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Creating a User Interface for a Search Service


Last week, we started building a search service for a website. This week, we're going to cover the user interface and the indexer. This article is excerpted from chapter 10 of the book Better, Faster, Lighter Java, written by Bruce A. Tate and Justin Gehtland (O'Reilly; ISBN: 0596006764).

Author Info:
By: O'Reilly Media
Rating: 4 stars4 stars4 stars4 stars4 stars / 4
November 22, 2006
TABLE OF CONTENTS:
  1. · Creating a User Interface for a Search Service
  2. · Changes to the Original Code to Fit the JSP
  3. · Setting Up the Indexer
  4. · Making Use of the Configuration Service

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Creating a User Interface for a Search Service
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The User Interface (JSP)

The user interface is fairly straightforward. Instead of just dumping our results to the console or creating an XML document of the results (as in the web service implementation from Chapter 9), this time we need to write a JSP that iterates over the results and displays them as hyperlinks in a table.

The originaljPetStore search feature used aPagedListHolderfor its results because it displayed the image associated with each returned product in the table. Since the images were arbitrary in size,jPetStoredidn’t want to display too many entries on a given page since it might result in a lot of vertical scrolling. Our results consist of a hyperlink to the returned URL and the relative rank of the given result; therefore, we’ll use a simple table to display our results.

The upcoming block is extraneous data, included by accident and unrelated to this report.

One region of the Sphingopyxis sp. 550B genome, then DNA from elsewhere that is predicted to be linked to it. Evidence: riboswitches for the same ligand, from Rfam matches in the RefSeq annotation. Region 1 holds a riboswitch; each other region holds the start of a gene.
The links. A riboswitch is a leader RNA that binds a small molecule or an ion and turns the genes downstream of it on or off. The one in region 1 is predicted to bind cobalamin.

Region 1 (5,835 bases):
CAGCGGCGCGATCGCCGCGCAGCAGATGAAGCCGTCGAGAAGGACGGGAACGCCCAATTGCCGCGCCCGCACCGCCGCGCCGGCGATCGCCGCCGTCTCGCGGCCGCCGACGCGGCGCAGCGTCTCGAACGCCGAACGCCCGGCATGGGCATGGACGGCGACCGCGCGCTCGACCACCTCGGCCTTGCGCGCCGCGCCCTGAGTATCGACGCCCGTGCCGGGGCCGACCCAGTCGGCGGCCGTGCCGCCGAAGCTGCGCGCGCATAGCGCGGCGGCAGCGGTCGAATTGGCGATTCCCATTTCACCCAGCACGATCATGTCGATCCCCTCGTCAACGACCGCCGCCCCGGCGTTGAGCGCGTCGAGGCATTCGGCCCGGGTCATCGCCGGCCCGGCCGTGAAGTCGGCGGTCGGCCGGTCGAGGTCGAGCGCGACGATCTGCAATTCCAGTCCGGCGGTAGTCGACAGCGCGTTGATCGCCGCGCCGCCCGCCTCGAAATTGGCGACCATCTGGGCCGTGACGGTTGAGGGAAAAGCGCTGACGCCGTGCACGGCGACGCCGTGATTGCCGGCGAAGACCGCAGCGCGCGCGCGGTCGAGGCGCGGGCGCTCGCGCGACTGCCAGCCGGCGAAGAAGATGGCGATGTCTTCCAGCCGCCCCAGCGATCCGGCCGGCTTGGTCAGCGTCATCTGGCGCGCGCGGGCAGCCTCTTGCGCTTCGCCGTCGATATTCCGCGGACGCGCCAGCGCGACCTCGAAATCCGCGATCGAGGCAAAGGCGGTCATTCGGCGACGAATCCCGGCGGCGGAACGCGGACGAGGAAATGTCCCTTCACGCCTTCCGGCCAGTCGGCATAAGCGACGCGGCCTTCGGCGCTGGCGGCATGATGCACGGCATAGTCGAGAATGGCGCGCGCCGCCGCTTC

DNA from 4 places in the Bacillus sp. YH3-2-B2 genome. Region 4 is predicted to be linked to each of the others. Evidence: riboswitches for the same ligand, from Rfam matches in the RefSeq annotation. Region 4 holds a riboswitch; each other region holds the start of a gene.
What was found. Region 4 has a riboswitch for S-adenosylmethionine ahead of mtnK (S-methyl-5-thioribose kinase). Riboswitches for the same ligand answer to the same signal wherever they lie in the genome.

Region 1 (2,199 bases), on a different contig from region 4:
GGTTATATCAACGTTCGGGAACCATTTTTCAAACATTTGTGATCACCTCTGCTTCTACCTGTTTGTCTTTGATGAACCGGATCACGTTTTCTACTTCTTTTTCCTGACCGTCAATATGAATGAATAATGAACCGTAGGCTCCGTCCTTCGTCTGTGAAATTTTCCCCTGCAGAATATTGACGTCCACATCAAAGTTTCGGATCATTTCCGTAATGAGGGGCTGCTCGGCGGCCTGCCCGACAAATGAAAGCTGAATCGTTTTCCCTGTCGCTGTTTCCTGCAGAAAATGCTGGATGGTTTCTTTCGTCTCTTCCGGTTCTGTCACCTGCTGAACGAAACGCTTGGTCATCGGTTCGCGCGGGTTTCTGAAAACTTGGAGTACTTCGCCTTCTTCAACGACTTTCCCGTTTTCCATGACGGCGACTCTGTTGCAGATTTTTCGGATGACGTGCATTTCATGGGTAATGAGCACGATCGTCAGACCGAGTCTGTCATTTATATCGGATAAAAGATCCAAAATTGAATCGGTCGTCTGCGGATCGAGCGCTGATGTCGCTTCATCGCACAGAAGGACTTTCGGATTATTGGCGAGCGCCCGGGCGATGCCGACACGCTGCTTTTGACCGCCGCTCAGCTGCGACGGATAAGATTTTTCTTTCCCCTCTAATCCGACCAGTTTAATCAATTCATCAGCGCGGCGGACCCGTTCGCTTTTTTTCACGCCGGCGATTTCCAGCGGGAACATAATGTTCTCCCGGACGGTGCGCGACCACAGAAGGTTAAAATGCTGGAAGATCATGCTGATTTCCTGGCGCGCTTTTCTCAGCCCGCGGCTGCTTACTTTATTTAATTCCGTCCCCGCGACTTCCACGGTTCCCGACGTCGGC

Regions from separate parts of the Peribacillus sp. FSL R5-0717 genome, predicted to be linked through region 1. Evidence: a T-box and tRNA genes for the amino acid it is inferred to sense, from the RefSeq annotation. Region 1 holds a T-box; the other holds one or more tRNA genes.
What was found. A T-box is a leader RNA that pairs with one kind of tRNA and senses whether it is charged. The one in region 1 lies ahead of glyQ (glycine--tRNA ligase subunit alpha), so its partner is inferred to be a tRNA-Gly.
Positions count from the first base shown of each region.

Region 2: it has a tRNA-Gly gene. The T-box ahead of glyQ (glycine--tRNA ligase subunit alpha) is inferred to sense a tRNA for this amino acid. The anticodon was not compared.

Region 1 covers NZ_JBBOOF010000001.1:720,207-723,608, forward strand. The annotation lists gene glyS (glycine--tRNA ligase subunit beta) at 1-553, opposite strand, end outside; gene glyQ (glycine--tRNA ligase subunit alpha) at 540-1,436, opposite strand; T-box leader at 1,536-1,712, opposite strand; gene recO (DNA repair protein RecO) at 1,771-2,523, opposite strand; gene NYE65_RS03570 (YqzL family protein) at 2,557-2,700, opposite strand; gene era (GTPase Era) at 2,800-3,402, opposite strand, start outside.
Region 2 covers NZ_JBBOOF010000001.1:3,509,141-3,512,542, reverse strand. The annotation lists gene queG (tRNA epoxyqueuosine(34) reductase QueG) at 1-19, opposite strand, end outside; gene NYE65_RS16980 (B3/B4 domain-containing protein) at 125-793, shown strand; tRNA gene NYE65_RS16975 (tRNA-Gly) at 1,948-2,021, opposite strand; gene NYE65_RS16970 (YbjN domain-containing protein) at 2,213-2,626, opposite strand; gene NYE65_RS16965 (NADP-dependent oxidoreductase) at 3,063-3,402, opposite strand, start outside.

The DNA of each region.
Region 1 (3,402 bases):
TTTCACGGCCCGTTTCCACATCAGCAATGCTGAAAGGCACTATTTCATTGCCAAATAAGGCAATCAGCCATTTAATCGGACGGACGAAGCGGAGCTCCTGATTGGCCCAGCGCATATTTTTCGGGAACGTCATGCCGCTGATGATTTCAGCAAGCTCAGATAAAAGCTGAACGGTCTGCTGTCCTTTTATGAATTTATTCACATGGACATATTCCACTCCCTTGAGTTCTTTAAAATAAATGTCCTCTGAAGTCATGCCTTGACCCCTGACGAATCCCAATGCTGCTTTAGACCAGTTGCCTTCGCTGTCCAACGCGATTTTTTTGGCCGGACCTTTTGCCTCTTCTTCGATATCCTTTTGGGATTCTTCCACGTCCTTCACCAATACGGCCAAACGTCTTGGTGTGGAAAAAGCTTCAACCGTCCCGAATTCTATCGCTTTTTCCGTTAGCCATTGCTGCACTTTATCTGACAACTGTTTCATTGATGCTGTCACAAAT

Again, we are faced with the rewrite-or-replace question. Just like last time, we have three questions to consider:

  1. Do we have access to the original source? We must, since JSPs are just text files in both development and deployment mode.
  2. Will we ever want to reuse the existing service? We do, but in this case, a JSP is so easy to recreate that it won’t make much difference.
  3. Does the current version implement some standard interface? Not as such, since JSPs are just mixes of static HTML and dynamic content.

Because of the rather trivial nature of the changes and because JSPs are easily edited in place (no compilation necessary), we’ll just repurpose the existing SearchProducts.jsp file. This strategy saves us from having to change any more configuration settings:

  <%@ include file="IncludeTop.jsp" %>

  <table align="left" bgcolor="#008800" border="0" cellspacing="2" cellpadding="2">
  <tr> 
   
<td bgcolor="#FFFF88">
   
<a href="<c:url value="/shop/index.do"/>">
      
<b><font color="BLACK" size="2"> &lt;&lt; Main Menu</font></b>
    
</a>
    </td>
 
</tr>
  </table>
  <table align="center" bgcolor="#008800" border="0" cellspacing="2"
     
cellpadding="3">

      <tr bgcolor="#CCCCCC"> <td><b>URL</b></td> <td><b>Rank</b></td> </tr>
      <c:forEach var="page" items="${hits}">
            
<tr bgcolor="#FFFF88">
            
<td><a href="<c:out value="${page.url}"/>">
                 
<c:out value="${page.url}"/></a>
            
</td>
           
<td>
               
<c:out value="${page.score}"/>
          </td>
            </tr>
      </c:forEach>
  </table>

  <%@ include file="IncludeBottom.jsp" %>

The JSP files in the application have a standard header and footer defined in IncludeTop.jsp and IncludeBottom.jsp. All we have to do is render the results in between the include directives. Start by creating a JSP-styleforEachloop, with an enumerator calledpagepointing at each member of theHashMapcalled “hits.” For each hit, we render a table row containing the URL (the value of which is both the text to display and the HREF to point it to) and the relative rank of the hit. JSP handles hooking up the variables and properties using reflection. However, when implementing this page, we come across the first (and only) reason to change some of the original Spider code.


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